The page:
Long Distance

From half a world away, a call that changed everything.

This story begins with a phone call.

That should make it easy enough to tell. We all make phone calls. Right? Happens every day.

But some phone calls are different. Some change our lives in ways we just can’t expect.

This is one of them.

I’ve spent nearly 20 years trying to tell this story in a way that doesn’t make me come off as the victim — or her a demon. The heart that believes it’s been wronged is a clever beast. It can come up with all sorts of ways to avoid the truth.



It’s March 1990. I’m 19, a sophomore in college. If this were a movie script, we’d read a stage direction like this one:

“Int: A college dorm room at a small, northeastern college. The floor is littered with clothes. Books are stacked on the desk, and the walls are covered in posters, clumsily attached with scotch tape. We pan and see a small bedside table. On top of the table is an old, black rotary telephone. Next to the table is a bed. Someone is asleep. It is very early in the morning. The phone rings — loudly, insistently.”

I roll over in bed and push my hair out of my eyes. I fumble for the phone. It slips out of my grasp and then I catch it.

“Hello?” I mutter.

“It’s me,” she says. “I don’t have much time.”

I’m bolt upright and awake now. It’s The Girl.

She’s calling from the Eastern Bloc country where she’s been spending a junior semester abroad. We have not seen each other in three months. In January, there was a curt and angry goodbye. I complained about being abandoned. She wanted to know why I couldn’t wish her well on her trip, why I couldn’t understand what a great opportunity it was for her.

“How are you?” I ask.

“I’m sorry,” she says. “This is so hard.”

I feel my stomach tighten. I know what’s coming.

“I’ve met someone else,” she said. “I’m so, so sorry.”

I should probably add here, before you start feeling too sorry for me, that I have been a far from perfect boyfriend.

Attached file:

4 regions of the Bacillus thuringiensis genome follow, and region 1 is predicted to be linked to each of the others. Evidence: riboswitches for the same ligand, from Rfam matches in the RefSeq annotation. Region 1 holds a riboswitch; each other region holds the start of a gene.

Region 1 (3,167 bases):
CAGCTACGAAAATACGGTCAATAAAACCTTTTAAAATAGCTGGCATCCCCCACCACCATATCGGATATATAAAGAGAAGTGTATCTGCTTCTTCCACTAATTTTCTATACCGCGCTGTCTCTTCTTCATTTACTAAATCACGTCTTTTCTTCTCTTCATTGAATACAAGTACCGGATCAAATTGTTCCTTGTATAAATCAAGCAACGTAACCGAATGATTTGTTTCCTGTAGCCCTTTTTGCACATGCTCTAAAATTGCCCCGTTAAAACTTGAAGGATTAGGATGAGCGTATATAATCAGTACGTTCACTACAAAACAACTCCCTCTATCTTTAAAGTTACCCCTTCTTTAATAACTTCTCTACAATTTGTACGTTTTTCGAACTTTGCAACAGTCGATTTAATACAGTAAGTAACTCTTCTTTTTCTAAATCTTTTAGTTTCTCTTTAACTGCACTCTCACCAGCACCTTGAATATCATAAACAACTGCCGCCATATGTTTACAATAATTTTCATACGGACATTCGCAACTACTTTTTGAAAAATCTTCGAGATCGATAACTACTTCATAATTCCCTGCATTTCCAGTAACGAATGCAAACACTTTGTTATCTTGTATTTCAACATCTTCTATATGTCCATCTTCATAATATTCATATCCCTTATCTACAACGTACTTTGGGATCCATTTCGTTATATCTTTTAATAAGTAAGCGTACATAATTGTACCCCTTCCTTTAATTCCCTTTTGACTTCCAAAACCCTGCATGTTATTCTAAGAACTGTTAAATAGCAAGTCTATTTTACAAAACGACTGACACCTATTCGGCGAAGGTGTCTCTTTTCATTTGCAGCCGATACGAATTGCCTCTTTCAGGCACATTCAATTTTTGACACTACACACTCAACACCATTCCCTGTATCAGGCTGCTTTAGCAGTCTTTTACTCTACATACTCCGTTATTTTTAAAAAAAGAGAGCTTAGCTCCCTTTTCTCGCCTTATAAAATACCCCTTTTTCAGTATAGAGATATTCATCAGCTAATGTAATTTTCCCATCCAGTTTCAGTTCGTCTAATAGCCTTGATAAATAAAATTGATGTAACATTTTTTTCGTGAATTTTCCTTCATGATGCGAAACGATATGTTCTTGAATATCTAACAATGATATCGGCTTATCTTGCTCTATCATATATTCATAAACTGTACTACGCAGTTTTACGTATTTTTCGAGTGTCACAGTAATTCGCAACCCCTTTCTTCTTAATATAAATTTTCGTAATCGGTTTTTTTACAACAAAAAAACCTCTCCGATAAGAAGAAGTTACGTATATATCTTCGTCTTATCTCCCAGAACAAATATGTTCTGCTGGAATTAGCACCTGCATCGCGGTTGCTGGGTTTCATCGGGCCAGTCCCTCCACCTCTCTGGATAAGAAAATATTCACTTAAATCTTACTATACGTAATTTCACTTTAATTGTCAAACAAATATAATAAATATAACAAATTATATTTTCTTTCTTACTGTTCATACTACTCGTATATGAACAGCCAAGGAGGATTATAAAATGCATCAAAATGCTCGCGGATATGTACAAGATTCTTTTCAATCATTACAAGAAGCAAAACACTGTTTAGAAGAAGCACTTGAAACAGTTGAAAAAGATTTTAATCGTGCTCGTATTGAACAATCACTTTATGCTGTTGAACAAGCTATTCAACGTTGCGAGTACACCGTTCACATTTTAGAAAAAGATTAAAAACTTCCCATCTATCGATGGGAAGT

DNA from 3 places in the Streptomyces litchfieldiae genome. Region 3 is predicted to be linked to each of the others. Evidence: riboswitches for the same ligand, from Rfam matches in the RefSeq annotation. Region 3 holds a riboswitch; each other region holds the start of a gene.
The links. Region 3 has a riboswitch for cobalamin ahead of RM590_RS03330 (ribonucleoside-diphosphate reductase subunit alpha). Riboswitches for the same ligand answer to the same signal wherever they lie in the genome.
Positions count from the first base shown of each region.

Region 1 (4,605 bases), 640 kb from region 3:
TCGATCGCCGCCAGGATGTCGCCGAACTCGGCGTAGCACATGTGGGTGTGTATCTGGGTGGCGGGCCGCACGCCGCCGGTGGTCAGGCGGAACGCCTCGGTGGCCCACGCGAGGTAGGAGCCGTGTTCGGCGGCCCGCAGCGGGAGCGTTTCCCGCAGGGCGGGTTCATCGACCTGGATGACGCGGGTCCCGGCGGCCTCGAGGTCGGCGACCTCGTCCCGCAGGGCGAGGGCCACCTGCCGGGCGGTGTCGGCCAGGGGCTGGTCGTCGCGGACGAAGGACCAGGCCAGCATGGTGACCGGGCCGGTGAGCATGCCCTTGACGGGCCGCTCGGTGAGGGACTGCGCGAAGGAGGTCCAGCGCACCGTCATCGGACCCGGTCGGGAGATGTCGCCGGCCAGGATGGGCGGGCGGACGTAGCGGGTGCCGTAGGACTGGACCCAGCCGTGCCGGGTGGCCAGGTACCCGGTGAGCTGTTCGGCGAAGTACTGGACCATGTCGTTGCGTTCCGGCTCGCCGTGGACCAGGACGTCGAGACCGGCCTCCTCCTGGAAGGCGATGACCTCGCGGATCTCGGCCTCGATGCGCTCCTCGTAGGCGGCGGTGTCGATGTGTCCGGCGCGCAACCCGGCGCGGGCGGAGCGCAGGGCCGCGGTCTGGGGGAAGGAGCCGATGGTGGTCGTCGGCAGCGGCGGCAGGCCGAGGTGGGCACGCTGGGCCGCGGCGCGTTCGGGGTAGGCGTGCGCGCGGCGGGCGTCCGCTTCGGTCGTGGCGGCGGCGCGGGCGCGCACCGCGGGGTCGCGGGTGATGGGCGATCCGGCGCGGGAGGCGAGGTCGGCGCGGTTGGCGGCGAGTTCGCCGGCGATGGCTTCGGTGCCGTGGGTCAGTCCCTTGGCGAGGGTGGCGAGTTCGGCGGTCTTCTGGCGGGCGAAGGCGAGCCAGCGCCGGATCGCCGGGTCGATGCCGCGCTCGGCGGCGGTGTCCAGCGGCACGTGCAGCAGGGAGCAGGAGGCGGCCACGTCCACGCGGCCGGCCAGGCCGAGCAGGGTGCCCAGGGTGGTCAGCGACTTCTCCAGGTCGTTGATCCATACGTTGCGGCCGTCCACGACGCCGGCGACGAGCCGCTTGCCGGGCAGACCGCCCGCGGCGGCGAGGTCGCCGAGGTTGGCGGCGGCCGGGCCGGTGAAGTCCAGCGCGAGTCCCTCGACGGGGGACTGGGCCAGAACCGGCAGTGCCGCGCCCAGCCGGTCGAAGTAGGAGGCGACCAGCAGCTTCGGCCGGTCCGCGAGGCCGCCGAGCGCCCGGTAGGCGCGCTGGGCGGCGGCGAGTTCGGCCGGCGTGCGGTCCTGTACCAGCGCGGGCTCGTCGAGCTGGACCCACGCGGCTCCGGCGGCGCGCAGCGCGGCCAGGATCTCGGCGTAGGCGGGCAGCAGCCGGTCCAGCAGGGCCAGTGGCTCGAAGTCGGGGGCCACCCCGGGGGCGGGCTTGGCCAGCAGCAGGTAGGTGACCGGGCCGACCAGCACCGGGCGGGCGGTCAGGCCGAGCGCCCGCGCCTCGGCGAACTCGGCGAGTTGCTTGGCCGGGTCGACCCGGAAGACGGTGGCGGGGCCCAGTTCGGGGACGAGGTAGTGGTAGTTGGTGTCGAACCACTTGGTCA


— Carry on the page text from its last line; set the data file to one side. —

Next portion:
In the nearly two years that The Girl and I have been together, there have been at least two prior (though temporary) break-ups, a few drunken clinches, and at least one outright act of wanton groping. I justify these offenses by telling myself that I am 19, and that I am just beginning to understand who I am, that there will be plenty of women along the way.

This does not change the fact that I love her with the reckless abandon that only comes with first love. Nor does it change the fact that I feel the air go out of me in a rush.

“Wait! Don’t!” I say, making up some lame attempt at keeping her. I probably tell her we can see other people while she’s away. Any desperate ploy will do.

We’re talking. But it’s noise.

We go back and forth a couple more times. I can feel tears, hot and angry, on my cheeks. I am trying to keep control of myself, but there is a pain that starts deep in the center of me, and works its way up to the top of my throat. I fear it may tear me open as it leaves.

Then, the punch-line: Thanks to the archaic infrastructure in this Eastern Bloc country where The Girl is studying, we only have 15 minutes to talk. Fifteen minutes to dispense with two years. Fifteen minutes to part.

There is no goodbye.

The line goes dead. My knees go next, and I slide to the floor. There’s nothing left in me. An hour, maybe two, probably more, later, my friends come to collect me. They’re worried because they haven’t seen me all day. I tell them what happened.

And because they are my friends, and because we are in college, they take me out that night and get me blind, falling down drunk.